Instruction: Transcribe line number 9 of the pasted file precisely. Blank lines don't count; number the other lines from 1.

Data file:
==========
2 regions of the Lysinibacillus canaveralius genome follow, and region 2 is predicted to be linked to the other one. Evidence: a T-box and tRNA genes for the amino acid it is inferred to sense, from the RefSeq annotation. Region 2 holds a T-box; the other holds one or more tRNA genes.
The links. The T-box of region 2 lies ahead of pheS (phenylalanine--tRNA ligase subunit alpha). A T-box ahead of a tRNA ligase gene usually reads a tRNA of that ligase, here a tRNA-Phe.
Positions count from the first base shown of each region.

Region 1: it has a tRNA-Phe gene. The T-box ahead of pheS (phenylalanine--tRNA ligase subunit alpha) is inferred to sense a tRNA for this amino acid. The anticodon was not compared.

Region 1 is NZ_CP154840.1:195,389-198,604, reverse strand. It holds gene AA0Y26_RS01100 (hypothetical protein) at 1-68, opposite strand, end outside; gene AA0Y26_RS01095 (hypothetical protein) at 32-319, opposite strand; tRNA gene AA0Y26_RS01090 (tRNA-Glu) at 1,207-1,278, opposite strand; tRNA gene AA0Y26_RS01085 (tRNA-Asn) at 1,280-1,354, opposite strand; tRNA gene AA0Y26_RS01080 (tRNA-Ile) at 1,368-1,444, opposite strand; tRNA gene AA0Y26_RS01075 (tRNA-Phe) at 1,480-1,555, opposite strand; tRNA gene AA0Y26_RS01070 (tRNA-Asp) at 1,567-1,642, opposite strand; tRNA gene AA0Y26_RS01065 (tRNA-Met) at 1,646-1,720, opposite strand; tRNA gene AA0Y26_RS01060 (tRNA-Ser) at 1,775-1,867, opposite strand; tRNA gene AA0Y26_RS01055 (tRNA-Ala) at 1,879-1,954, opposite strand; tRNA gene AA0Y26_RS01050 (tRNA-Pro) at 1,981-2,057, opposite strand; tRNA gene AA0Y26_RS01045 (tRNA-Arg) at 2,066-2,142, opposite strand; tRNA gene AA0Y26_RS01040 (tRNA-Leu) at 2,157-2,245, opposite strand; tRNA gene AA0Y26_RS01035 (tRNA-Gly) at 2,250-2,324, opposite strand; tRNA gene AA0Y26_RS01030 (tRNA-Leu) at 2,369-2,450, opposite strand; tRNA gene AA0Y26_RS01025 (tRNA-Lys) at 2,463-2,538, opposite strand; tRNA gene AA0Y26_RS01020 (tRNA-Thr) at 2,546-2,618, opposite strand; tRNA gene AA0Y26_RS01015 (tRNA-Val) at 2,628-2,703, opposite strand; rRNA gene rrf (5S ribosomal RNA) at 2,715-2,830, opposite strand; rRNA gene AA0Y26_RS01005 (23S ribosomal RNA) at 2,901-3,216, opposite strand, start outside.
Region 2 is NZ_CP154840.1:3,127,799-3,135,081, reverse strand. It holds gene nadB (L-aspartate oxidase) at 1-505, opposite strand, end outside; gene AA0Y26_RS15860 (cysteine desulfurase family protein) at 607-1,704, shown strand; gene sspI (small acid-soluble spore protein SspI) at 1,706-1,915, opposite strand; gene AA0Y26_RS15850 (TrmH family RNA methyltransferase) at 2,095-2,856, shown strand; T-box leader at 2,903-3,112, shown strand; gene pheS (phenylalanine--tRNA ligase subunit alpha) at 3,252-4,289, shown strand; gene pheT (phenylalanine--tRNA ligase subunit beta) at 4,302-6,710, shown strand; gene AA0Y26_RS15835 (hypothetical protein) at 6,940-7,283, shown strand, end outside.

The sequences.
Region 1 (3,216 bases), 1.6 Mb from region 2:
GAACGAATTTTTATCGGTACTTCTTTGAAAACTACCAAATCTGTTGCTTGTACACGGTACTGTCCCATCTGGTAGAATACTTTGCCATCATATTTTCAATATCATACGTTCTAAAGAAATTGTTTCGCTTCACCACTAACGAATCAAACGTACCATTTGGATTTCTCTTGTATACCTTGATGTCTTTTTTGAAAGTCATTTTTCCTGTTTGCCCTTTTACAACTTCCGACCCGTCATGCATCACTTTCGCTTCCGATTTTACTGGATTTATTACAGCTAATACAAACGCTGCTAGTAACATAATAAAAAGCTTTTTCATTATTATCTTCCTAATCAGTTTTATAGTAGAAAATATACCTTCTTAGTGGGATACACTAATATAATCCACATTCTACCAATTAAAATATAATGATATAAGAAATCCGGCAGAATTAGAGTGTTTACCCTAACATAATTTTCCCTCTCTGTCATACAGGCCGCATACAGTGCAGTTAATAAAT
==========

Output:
GAACGAATTTTTATCGGTACTTCTTTGAAAACTACCAAATCTGTTGCTTGTACACGGTACTGTCCCATCTGGTAGAATACTTTGCCATCATATTTTCAATATCATACGTTCTAAAGAAATTGTTTCGCTTCACCACTAACGAATCAAACGTACCATTTGGATTTCTCTTGTATACCTTGATGTCTTTTTTGAAAGTCATTTTTCCTGTTTGCCCTTTTACAACTTCCGACCCGTCATGCATCACTTTCGCTTCCGATTTTACTGGATTTATTACAGCTAATACAAACGCTGCTAGTAACATAATAAAAAGCTTTTTCATTATTATCTTCCTAATCAGTTTTATAGTAGAAAATATACCTTCTTAGTGGGATACACTAATATAATCCACATTCTACCAATTAAAATATAATGATATAAGAAATCCGGCAGAATTAGAGTGTTTACCCTAACATAATTTTCCCTCTCTGTCATACAGGCCGCATACAGTGCAGTTAATAAAT